NRCan Dives into the Era of GeoAI-generated Spatial Data
What is GeoAI?
GeoAI is an abbreviation for Geographic Information Systems and Artificial Intelligence, representing a powerful amalgamation of spatial data, smart algorithms, and automation. The continual growth of satellite technology helps to generate high-resolution, real-time spatial data, improving GeoAI’s capabilities. This will give priceless insight into comprehending continuously changing landscapes.
CCMEO Moves forward with GeoAI
Natural Resources Canada (NRCan) announced in December 2023 that the Canadian Centre for Mapping and Earth Observation (CCMEO) has launched a set of GeoAI-generated spatial data. The data series is the initial release of 50,000 km2 of Canada’s roadways, forests, bodies of water, and houses. Since 2019, the Canada Centre for Mapping and Earth Observation (CCMEO) has made tactical investments using significant strategic efforts in developing cloud-based geospatial data management systems and advanced AI.
The GeoAI Series is a collection of geographic features that are:
- natural or artificial, like roads, buildings, lakes and rivers, and more
- identified from various sources such as aerial or satellite images
- automatically extracted by machine learning algorithms
Using artificial intelligence, this data set will be updated regularly to incorporate new places and time periods, ensuring that Canadians have access to current, open, and freely available geospatial information. This series is the outcome of CCMEO’s ongoing efforts in artificial intelligence to automate the map development process.
CCMEO can now build and publish maps in a quarter of the time required by traditional mapping, allowing for shorter delivery times and a new generation of geospatial possibilities.
This series stands out as unique by allowing numerous data extractions to occur at the same time and over the same geographic area.
Uses and Use Cases
Canada is the second largest country in the world by area. The capacity to recognize trends and changes around the vast Canadian landscape across time opens up a world of possibilities for data users. In traditional mapping techniques, strict accountability, validation, and correction are required for the continuous upkeep of fundamental datasets. As a result, GeoAI steps in to save the day as an ally.
By training and applying AI to recognize certain features in high-resolution photos, the majority of the mapping process can be automated and made considerably more efficient. The GeoAI system is nearly 1000 times faster than traditional human digitization processes! This opens the door to a plethora of new applications.
Land use classification
Land use monitoring is vital in measuring ecological and environmental changes. With the increasing spatial resolution of satellite imagery, traditional methods of classification cannot give a detailed insight into the spectral and spatial information on the objects. To overcome this limitation, it is necessary to develop an automated and efficient method of classification to map large scales of land. Land use classification is an excellent example of representing the potential of artificial intelligence combined with deep learning algorithms on satellite imagery.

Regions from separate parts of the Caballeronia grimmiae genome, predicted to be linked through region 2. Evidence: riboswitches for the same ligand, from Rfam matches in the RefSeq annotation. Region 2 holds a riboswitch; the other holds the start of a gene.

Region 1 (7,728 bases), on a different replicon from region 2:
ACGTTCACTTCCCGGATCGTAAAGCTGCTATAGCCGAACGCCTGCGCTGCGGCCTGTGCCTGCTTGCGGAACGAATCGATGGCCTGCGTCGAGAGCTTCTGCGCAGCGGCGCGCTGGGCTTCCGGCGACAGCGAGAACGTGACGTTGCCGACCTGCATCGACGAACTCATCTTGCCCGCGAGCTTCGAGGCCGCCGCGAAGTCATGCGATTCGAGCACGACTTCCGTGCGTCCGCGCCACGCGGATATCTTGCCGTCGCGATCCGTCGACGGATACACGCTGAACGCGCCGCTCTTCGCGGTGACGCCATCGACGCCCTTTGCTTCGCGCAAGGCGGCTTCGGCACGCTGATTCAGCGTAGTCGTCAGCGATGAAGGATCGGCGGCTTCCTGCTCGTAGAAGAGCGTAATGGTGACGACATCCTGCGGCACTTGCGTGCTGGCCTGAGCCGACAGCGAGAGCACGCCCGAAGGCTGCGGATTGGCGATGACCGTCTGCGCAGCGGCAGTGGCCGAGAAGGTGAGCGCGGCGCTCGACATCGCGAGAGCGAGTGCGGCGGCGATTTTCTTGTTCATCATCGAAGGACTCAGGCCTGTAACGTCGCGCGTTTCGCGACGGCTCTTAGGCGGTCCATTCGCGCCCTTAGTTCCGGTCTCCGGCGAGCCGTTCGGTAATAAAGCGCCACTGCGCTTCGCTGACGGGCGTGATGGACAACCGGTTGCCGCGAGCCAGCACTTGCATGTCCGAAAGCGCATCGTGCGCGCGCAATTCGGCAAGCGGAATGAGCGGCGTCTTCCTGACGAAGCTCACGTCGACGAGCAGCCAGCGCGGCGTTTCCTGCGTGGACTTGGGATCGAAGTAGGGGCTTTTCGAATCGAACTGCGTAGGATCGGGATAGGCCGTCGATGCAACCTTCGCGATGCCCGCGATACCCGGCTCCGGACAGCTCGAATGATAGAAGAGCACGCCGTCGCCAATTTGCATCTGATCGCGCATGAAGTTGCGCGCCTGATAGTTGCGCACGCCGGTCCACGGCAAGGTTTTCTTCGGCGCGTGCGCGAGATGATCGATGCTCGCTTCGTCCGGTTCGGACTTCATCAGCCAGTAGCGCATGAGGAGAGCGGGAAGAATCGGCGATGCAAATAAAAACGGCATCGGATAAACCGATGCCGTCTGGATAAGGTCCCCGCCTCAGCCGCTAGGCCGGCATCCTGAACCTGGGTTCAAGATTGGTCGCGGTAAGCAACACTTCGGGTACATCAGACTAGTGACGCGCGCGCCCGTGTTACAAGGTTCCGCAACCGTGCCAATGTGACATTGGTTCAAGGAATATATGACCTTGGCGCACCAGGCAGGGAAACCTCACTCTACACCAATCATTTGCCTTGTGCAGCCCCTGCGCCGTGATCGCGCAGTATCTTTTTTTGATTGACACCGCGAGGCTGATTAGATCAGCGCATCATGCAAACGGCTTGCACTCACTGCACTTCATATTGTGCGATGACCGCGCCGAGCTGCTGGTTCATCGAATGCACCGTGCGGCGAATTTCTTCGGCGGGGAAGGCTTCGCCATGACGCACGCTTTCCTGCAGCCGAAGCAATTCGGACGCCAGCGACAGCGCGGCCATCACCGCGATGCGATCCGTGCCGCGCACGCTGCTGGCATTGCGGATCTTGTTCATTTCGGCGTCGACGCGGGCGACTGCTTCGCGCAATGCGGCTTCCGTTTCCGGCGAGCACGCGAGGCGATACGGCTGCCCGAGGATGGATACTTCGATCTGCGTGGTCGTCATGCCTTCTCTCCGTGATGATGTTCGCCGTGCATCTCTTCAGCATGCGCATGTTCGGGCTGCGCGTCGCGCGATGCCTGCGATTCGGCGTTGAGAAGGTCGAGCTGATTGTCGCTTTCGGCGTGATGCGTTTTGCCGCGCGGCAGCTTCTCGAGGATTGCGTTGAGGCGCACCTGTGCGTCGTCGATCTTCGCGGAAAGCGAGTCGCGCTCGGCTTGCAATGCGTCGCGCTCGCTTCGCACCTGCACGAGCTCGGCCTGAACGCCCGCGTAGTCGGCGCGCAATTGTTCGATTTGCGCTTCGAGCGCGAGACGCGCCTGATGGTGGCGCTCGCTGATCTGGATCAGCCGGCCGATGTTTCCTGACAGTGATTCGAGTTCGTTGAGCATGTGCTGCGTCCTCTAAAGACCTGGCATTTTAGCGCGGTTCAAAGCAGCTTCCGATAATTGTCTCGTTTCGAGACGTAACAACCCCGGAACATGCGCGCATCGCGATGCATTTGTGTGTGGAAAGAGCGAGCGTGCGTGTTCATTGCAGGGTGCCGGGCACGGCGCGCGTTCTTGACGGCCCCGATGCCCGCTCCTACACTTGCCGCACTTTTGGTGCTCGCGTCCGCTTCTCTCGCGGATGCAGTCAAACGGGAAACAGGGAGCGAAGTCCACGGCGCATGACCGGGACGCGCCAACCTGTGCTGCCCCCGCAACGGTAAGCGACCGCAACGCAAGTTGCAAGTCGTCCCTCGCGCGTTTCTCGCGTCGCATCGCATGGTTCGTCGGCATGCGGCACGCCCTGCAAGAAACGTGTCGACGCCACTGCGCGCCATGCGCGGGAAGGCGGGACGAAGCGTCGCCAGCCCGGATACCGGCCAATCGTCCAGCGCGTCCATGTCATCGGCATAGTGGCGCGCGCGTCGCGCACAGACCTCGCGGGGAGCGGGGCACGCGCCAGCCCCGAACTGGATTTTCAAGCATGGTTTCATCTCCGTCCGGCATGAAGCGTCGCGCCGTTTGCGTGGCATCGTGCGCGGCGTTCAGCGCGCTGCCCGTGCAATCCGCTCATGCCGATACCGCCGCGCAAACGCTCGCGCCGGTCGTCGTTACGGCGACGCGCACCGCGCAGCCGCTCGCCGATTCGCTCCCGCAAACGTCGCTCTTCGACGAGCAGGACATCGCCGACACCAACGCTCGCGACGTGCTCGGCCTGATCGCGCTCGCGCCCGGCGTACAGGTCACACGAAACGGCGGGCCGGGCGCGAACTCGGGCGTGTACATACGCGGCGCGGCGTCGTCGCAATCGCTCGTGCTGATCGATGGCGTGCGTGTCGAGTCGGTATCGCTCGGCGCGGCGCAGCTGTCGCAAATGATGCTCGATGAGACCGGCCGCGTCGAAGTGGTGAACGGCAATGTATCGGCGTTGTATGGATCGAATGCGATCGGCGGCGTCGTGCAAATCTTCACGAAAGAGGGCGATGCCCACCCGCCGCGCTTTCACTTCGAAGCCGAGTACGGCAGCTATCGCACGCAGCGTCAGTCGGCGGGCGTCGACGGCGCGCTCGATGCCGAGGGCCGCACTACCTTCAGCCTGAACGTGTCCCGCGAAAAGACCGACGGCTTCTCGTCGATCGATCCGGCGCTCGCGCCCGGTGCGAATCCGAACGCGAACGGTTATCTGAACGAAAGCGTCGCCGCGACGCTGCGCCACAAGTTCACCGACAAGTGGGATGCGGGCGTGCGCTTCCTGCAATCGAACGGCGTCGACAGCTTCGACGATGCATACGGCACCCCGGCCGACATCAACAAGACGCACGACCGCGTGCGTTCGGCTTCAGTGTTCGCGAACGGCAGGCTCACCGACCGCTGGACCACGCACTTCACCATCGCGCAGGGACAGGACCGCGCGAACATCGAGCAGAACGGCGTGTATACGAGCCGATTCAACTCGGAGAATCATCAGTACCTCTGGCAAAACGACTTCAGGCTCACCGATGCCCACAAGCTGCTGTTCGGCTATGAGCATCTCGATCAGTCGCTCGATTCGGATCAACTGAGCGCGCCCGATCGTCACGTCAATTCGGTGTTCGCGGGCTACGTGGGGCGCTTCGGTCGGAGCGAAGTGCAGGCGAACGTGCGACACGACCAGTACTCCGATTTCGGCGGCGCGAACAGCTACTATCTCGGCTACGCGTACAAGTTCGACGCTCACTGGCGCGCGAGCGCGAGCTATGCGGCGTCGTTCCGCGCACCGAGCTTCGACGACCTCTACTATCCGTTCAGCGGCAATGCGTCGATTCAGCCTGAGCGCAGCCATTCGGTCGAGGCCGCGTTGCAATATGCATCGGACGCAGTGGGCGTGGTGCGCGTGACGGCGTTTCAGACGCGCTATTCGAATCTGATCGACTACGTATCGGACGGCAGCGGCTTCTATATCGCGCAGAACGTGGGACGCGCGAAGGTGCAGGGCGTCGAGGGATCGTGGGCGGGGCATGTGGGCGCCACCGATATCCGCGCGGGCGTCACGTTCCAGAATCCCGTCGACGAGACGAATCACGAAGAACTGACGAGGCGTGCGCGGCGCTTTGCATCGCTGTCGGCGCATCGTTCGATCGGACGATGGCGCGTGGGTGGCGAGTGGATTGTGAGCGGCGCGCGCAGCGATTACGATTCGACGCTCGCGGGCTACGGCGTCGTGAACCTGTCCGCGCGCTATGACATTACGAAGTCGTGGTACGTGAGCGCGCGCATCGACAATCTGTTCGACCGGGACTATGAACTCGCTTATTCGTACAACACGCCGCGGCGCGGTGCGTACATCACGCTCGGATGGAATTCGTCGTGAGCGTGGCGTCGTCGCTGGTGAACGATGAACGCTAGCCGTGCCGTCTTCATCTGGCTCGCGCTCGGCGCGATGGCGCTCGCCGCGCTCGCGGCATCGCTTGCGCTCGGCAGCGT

GeoAI has classified various land use types, such as forests, bodies of water, buildings, roads, and so on. The ability to automatically understand these classes can greatly speed up and improve the accuracy of constructing base layers.
Change detection and its observations are more important than ever. Comparison analysis of satellite imagery from different time periods to identify patterns and differences is the most crucial factor for climate change mitigation.
GeoAI detects and tracks changes in geospatial data across time. For example, changes in land use due to development, infrastructure damage from a flood event, or reductions in vegetation coverage following a wildfire.
The difference between typical mapping and GeoAI-generated mapping is very obvious. The above example demonstrates an analysis of urban development for Quebec City between the years 2006 and 2022 along with hotspot analysis to identify buildings from the data series.
Development of High-Resolution Analysis-Ready Datasets
The better part of the time is spent on cleansing the data and preparing it for analysis. Analysis-Ready Dataset (ARD), is collected responsibly and assessed before releasing it so that the analysis of the data provides precise, uniform and error-free results. GeoAI-generated data series from recent data sources can help organizations or research institutes identify and focus on highly impacted areas.
Future of GeoAI
The future aim will be to consistently improve data quality by increasing processing models and refining colossal levels of data series. This data set is freely available to the public, and users are encouraged to take advantage of this brand-new effort. Using this sophisticated data, we dive deeper into the dataset and understand more about our planet and its functioning. This new approach is going to take us to new envisioned heights.